Noted urban revitalization strategist and award-winning broadcaster is next Poynter Fellow

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In addition to serving as a Poynter Fellow, Majora Carter is the recipient of this year’s annual Visionary Leadership Award presented by the International Festival of Arts & Ideas.

Majora Carter, an internationally renowned urban revitalization strategy consultant, real estate developer, and Peabody Award-winning broadcaster, will speak at Yale on Wednesday, Jan. 25 as a Poynter Fellow in Journalism.

Her talk — which will be moderated by George Knight, critic in architecture and principal of Knight Architecture LLC in New Haven — will take place at 4 p.m. in Hastings Hall, Paul Rudolph Hall, Yale School of Architecture, 180 York St. Deborah Berke, dean of the school, will introduce Carter. The event is free and open to the public.

Carter is responsible for creating and implementing numerous green-infrastructure projects, policies, and job training and placement systems. At Sustainable South Bronx, Carter deployed MIT’s first-ever Mobile Fab-Lab, or digital fabrication laboratory, to the South Bronx, where it served as an early iteration of the “Maker-Spaces” found elsewhere today. The project drew residents and visitors together for guided and creative collaborations. 

After establishing Sustainable South Bronx and Green For All (among other organizations) to carry on that work, she opened a private consulting firm to help spread the message and success of social enterprise and economic development in low-status communities, a venture that was named Best for the World by B-Corp.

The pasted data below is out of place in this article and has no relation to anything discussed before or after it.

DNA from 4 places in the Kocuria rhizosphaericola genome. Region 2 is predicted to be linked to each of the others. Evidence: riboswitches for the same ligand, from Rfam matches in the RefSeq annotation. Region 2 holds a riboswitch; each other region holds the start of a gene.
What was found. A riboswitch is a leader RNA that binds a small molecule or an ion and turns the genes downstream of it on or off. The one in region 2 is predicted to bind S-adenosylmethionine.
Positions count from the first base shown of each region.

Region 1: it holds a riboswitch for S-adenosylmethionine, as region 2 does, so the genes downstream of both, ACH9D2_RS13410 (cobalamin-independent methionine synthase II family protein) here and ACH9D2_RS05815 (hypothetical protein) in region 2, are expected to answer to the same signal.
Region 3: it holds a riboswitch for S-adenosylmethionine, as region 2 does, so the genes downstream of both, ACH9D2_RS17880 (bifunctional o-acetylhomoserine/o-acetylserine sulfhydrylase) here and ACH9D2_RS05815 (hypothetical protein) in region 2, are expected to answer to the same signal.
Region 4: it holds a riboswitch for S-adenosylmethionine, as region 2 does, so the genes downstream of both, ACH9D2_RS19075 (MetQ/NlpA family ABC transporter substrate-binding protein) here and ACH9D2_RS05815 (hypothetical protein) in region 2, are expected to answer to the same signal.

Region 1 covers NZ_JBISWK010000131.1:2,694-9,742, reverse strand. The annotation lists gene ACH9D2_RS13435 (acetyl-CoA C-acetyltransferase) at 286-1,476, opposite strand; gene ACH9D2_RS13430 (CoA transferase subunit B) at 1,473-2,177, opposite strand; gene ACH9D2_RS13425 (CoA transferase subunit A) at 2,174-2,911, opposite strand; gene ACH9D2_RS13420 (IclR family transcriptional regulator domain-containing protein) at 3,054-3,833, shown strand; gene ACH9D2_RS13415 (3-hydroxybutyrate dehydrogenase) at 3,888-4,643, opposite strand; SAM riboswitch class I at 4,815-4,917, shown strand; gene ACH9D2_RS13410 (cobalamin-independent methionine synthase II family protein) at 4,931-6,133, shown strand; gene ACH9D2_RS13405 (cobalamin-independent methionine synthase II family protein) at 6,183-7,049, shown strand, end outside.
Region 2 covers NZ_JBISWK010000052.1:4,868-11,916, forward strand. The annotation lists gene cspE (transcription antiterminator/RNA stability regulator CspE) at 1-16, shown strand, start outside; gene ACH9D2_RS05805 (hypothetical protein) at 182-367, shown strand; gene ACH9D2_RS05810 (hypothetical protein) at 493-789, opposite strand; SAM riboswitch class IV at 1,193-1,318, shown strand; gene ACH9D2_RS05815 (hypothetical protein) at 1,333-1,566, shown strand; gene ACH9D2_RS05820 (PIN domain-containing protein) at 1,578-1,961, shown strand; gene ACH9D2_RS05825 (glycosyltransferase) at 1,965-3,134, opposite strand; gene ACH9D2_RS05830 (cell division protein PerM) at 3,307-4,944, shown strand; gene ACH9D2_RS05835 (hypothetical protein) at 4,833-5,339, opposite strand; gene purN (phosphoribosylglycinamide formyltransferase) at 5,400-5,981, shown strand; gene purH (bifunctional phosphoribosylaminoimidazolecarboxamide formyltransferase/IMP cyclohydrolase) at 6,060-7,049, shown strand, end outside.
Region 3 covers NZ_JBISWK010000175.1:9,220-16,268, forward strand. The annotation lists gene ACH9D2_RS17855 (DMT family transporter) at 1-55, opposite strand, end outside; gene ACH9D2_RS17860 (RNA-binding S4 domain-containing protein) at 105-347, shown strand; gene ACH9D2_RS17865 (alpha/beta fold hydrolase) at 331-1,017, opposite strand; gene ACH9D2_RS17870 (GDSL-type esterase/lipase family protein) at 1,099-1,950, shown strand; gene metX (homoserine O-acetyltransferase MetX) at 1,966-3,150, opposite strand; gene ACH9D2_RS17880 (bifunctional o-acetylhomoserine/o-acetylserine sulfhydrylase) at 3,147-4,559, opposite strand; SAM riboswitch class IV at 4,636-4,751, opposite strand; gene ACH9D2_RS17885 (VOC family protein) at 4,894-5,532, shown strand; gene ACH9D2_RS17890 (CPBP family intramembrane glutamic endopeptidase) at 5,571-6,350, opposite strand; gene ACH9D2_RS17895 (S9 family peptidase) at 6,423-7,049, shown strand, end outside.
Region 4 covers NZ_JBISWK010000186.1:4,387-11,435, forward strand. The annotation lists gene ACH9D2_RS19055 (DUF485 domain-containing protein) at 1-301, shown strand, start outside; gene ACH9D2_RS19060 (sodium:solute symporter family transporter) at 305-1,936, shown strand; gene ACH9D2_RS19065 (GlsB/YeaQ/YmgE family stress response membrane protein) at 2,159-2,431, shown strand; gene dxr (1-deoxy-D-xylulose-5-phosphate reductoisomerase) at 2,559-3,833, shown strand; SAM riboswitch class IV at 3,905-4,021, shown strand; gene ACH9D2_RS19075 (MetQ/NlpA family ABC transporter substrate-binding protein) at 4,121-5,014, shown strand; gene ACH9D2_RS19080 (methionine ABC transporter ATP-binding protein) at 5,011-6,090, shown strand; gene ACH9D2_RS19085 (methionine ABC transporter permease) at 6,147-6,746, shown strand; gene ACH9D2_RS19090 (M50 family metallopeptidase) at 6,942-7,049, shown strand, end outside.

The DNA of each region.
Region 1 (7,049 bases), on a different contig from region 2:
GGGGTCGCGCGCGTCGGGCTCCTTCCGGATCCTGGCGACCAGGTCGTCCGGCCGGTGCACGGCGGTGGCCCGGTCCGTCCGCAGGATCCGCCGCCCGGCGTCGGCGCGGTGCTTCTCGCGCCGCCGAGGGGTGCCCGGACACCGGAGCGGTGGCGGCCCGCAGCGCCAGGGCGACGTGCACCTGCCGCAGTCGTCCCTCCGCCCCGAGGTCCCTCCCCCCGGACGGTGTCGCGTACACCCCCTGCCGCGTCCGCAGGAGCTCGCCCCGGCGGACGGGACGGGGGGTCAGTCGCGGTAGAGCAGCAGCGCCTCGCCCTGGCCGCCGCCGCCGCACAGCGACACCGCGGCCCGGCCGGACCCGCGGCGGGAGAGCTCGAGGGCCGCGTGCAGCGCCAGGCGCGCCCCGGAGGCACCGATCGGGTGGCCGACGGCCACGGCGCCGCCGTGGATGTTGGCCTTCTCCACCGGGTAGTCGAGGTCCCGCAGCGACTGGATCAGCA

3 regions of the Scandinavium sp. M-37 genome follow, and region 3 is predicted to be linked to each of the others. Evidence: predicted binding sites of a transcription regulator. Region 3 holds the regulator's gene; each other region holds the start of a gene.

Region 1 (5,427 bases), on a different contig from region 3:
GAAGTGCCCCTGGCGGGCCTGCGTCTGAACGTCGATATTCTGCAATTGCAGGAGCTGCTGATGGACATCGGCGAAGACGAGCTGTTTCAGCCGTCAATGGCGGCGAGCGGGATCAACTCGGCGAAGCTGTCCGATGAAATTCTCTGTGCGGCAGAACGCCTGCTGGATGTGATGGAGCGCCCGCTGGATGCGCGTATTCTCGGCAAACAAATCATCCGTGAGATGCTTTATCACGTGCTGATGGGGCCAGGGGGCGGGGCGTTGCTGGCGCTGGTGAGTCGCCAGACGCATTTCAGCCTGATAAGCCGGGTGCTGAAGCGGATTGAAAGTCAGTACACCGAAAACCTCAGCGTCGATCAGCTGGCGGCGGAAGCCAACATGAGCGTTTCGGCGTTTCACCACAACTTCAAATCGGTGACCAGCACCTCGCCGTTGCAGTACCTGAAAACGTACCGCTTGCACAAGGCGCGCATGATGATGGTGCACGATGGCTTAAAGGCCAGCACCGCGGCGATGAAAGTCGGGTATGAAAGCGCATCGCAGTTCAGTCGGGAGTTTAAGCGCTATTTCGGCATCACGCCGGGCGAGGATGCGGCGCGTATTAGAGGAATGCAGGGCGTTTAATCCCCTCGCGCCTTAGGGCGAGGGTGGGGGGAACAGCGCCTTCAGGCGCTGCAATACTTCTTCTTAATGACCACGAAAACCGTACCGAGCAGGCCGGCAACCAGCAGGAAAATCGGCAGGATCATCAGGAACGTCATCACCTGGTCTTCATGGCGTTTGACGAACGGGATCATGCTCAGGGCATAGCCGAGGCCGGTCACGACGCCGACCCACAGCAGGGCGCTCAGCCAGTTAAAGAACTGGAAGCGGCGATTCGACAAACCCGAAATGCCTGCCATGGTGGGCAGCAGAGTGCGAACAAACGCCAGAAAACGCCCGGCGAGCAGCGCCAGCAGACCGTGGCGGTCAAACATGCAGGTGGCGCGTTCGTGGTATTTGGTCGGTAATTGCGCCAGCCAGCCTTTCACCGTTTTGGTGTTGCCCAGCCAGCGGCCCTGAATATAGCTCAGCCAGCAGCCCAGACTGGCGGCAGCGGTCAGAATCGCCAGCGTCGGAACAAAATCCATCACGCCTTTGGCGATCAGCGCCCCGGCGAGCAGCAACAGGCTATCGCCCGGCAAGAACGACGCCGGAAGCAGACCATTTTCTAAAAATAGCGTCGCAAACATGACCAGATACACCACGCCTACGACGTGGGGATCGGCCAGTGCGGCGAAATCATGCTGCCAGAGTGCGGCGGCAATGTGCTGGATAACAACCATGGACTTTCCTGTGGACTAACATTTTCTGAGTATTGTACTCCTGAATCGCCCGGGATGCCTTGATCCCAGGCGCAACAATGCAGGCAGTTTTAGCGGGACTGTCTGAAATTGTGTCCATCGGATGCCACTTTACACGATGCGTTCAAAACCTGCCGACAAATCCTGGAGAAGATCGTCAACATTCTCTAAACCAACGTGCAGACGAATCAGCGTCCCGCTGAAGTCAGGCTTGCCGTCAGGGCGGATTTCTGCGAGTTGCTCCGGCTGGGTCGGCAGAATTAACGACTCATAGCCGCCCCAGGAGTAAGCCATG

Carter co-founded the now 750+-member Bronx Tech Meetup, as well as the StartUpBox Software Services company, which is rebuilding the entry-level tech job pipeline by using market forces and established business practices to help diversify the U.S. tech sector. Clients include, PlayDots, and GIPHY, among others.

Carter has helped connect tech industry pioneers such as Etsy, Gust, FreshDirect, Google, and Cisco to diverse communities at all levels, and she continues to drive resources that value diversity into the communities left out of previous economic growth trends.

A 2005 recipient of a MacArthur “Genius” Fellowship, Carter has earned accolades from groups as diverse as Rupert Murdoch’s News Corporation, John Podesta’s Center for American Progress, and Goldman Sachs. She is a “Silicon Alley 100,” and one of Goldman-Sachs “100 Most Intriguing Entrepreneurs.” Carter’s 2006 TEDtalk was one of six to launch that groundbreaking site.

Carter is the recipient of this year’s annual Visionary Leadership Award presented by the International Festival of Arts & Ideas.

The Poynter Fellowship in Journalism was established in 1967 by Nelson Poynter, who received his master’s degree from Yale in 1927. The fellowship brings to campus distinguished journalists who have made significant contributions to their field.

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